It happened nine years ago now. It was dark; we should have stopped riding but only had another 20km to go to get to our hotel. The rain was light and we rode in a staggered riding position, my dad was in front in the left tire track, I followed in the right. I sifted through my thoughts as we rode, paying attention to the reflective lane markings ahead and the red glow of my dad’s tail light; Suddenly it became illuminated. He swerved into the left lane beside us and then I saw it; a deer. My mind froze for just a split second before I started swerving to the right trying to give it space. Unknowingly cornering the deer, and giving it no exit option, I prepared for impact. A force that felt like hitting a wall. I struggled to keep the bike upright as I impacted with the stomach of the deer. It wrapped around the fork and swung off to the side. I pulled over and luckily there was another car that came up from behind to check on me, and my dad and the kind stranger inspected the deer.
I still think about the idea that I could have avoided the deer all together, if only we had minimized our space on the road. My father and I drew back to this idea again and again, even to this day. A few days before I hit the deer we had another close call with a partridge, it was a similar situation, my dad veered right and I left. For me, it was instinctive to push my bike away from the animal. This however, caused both bikes to take up much more surface of the road, giving the animal less space to escape. Regardless, I was lucky, keeping the bike up, killing the deer and walking away with a sore foot. I believe my instincts and muscle memory from off-road riding contributed to my favourable outcome. Throughout the years I’ve learned that it’s ok to have the bike move under you, when to fight the bike and when to let the bike do its thing.
I think about this moment every time I get on a bike, I think about all of the things that helped and hindered me in this situation and I’ve put together a little list of things that might help you prepare for the unlikely instance that you find yourself in a similar situation.
Take a Dirt Bike Lesson: It might not be an appealing idea to some riders, but trust me it is worth it. You can ask anyone who rode dirt before touching tarmac and they’ll tell you the advantages. Whether it is experiencing loss of traction in corners, emergency braking, situational awareness or just being less intimidated with the idea of falling, dirt biking will make you a more well-rounded rider overall.
Emergency Braking: Most of us never know how quickly we can slow down and stop our motorcycle, so it’s a great exercise to gain an understanding of what your safe area is while riding. This can be done through a dirt bike lesson, or at a street bike course. As a rider, it’s important to understand that about 70% of your braking power comes from your front brake. Not to mention using your front brake properly will compress your front suspension allowing the tire tread to gain maximum stopping traction.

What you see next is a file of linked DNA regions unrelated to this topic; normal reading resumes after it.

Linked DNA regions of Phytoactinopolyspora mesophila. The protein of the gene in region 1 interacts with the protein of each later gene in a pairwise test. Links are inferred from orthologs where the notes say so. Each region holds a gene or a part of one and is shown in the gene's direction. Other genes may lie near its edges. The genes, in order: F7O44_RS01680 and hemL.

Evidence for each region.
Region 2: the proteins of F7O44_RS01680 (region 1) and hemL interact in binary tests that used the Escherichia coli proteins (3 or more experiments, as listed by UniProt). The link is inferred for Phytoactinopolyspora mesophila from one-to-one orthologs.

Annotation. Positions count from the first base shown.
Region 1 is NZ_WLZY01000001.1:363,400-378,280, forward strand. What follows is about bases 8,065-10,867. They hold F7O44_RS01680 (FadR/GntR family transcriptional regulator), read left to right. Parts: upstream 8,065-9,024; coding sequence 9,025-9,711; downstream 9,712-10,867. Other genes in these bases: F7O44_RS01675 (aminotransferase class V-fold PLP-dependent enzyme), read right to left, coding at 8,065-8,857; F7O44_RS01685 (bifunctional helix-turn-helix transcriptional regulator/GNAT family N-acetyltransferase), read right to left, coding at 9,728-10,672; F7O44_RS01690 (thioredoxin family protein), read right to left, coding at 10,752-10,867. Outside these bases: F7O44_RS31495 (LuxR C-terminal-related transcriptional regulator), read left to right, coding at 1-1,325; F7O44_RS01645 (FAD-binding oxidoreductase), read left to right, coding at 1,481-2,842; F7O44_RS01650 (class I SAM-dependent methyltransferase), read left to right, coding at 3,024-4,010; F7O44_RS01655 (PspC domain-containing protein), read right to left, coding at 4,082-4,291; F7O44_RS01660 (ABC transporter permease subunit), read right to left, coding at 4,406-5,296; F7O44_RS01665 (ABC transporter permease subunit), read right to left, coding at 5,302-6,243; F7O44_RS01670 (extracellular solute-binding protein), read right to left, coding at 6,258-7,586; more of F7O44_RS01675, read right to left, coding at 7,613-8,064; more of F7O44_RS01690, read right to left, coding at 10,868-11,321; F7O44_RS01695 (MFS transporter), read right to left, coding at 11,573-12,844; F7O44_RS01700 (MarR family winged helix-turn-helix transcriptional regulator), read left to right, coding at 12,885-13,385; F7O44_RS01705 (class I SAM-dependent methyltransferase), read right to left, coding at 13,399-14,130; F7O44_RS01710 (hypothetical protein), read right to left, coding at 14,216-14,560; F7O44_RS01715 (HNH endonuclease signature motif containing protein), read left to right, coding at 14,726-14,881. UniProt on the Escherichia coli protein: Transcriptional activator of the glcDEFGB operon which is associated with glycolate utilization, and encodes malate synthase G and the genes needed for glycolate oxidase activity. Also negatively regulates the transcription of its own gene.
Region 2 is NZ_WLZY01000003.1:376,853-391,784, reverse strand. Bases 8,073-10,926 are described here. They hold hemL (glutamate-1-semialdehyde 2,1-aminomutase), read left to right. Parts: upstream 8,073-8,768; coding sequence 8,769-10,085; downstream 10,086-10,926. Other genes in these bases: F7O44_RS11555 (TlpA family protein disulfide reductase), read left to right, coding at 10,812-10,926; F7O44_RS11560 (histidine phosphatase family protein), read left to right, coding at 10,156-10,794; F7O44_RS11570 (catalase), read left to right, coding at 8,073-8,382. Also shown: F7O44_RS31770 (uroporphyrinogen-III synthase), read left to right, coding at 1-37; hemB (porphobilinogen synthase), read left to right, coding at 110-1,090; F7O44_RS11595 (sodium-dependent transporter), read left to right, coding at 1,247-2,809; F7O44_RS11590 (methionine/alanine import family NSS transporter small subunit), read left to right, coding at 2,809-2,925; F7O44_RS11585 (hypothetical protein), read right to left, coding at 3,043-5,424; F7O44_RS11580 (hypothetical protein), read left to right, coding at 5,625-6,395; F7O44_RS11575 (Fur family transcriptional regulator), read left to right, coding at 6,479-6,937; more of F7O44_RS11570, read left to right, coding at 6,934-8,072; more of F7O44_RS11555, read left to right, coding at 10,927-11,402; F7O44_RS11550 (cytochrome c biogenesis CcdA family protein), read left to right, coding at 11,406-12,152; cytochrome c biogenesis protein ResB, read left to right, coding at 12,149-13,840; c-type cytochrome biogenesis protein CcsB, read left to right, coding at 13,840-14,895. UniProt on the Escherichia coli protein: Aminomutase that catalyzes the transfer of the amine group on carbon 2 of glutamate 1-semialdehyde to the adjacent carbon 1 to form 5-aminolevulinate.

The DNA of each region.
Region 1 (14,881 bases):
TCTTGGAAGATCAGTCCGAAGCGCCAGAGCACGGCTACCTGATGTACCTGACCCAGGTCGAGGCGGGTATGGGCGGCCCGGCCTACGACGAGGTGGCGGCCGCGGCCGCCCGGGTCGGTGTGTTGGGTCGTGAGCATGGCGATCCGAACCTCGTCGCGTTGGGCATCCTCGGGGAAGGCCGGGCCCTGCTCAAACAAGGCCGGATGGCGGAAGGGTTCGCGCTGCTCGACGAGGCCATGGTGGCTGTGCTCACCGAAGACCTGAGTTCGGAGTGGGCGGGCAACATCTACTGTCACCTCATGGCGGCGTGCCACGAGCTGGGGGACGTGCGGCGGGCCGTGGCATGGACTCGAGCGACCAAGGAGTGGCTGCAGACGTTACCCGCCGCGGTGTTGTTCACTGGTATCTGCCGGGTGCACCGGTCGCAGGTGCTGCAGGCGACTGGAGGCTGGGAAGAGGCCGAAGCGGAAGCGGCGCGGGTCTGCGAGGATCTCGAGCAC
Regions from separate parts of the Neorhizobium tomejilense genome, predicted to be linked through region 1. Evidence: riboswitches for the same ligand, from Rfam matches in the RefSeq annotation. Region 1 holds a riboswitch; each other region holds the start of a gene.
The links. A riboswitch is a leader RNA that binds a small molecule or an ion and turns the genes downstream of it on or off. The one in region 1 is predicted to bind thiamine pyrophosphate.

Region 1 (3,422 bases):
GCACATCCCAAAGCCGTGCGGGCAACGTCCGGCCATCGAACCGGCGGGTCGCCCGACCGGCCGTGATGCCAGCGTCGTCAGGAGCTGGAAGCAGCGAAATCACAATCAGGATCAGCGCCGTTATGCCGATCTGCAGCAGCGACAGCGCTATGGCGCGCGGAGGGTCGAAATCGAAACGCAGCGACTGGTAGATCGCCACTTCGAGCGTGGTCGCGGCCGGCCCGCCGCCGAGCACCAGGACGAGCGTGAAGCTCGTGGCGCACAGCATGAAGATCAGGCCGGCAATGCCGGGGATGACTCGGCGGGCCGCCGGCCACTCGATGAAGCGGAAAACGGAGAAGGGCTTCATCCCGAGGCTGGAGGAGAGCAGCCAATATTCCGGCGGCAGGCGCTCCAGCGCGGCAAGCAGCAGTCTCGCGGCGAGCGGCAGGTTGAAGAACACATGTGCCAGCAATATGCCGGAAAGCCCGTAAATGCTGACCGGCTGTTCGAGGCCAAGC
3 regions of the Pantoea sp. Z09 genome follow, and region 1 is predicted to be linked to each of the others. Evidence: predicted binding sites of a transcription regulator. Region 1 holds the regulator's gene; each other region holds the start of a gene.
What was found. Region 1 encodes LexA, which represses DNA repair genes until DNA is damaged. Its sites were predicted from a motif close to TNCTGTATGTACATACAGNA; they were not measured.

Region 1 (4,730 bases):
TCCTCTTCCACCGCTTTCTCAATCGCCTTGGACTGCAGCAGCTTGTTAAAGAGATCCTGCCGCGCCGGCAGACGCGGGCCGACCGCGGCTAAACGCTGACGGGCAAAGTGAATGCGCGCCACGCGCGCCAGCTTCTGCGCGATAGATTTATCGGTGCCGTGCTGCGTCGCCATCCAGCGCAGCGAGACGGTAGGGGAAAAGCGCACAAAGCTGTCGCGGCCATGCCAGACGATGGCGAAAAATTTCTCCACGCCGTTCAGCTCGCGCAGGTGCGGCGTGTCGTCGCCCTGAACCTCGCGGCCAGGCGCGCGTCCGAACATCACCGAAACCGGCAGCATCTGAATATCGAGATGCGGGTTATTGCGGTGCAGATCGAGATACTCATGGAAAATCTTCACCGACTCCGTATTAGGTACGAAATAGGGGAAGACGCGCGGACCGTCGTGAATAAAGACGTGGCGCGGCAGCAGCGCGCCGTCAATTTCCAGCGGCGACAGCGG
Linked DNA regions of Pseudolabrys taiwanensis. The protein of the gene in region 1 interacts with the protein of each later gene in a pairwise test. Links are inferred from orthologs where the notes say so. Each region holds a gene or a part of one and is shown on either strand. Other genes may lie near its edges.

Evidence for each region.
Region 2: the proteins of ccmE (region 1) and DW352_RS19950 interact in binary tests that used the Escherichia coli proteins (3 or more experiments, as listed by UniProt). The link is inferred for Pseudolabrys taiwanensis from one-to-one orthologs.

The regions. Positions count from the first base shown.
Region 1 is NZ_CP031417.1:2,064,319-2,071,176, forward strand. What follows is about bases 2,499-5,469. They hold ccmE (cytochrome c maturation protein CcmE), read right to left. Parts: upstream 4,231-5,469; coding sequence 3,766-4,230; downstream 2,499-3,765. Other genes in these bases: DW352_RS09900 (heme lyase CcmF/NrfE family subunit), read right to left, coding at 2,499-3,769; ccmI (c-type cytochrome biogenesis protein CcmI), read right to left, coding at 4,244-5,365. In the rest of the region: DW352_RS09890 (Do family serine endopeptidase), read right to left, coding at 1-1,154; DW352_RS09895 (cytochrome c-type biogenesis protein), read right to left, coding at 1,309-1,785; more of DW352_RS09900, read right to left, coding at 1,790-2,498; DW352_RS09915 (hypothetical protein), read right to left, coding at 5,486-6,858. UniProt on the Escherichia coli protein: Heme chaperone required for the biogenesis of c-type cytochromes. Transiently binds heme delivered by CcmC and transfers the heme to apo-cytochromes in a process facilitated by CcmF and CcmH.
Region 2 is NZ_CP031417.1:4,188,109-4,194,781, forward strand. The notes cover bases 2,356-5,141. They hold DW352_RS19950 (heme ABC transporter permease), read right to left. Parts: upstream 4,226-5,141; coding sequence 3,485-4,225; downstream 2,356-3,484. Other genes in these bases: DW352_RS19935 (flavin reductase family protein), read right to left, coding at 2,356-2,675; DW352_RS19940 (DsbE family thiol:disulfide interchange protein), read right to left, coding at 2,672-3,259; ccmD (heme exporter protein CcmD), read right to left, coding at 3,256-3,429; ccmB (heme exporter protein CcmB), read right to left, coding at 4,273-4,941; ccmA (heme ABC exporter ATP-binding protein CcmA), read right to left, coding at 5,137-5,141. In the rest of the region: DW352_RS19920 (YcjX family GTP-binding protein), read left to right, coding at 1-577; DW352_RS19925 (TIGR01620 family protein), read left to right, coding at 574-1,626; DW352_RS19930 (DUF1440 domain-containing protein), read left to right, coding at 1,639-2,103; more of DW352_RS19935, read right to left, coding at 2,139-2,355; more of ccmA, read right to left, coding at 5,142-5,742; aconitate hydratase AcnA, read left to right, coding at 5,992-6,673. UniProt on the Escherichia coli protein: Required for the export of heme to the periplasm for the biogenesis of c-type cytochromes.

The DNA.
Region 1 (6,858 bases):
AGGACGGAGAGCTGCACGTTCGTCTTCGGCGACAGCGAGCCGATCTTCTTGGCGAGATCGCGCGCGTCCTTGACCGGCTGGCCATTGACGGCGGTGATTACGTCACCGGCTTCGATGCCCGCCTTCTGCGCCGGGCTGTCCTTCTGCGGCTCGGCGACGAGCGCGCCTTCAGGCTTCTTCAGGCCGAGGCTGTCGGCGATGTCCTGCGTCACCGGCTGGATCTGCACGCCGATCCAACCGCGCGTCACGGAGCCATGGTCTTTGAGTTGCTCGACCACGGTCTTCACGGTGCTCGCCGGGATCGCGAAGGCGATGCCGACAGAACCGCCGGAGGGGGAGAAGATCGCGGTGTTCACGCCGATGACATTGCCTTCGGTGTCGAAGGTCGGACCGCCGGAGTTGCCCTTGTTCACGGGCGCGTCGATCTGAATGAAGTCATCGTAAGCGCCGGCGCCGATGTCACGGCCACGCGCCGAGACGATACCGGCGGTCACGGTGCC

Stay Focused: The great thing about motorcycling is that it offers a time for our mind to quiet down; or wander in some cases. Whether it’s the isolation, the road, or the sound of the motorcycle, we find great comfort in the quietness of the road. The important thing though is that you remain focused on your surroundings. Learn to spot the signs of fatigue in yourself, know when to stop and when to rest.
Don’t ride at night: Do your best to stay off the road at night, if you can’t, at least keep in mind that the situation can change at a moment’s notice, whether it be other motorists blinding you with their lights or active wildlife. The outside factors of risk just become much greater as soon as night comes, your vision and visibility also diminish greatly adding to the inherent risk.
Wear the right gear: You never know when it can happen, injuries take much longer to heal both physically and mentally. Be smart, always expect the unexpected and always wear your gear.
Minimize your space on the road: If you’re riding with others and see an animal on the road, understand this idea of staying together instead of veering to the other side of the road. This will minimize the risk of hitting the animal.
Make sure you and your bike are covered: Get the proper health insurance and the right coverage for your bike. Riders Plus can help you out with the specific needs for your bike and what you plan (or don’t plan) to do with your bike.
When it comes down to the nitty-gritty of it all, you can’t prepare enough to stop the conditions that might befall you on the road. You can, however, take the steps to prepare yourself and your bike to ensure you have the best outcome. I hope this article leaves you with a lingering sense of cautiousness, and a willingness to continuously work on improving your riding skills.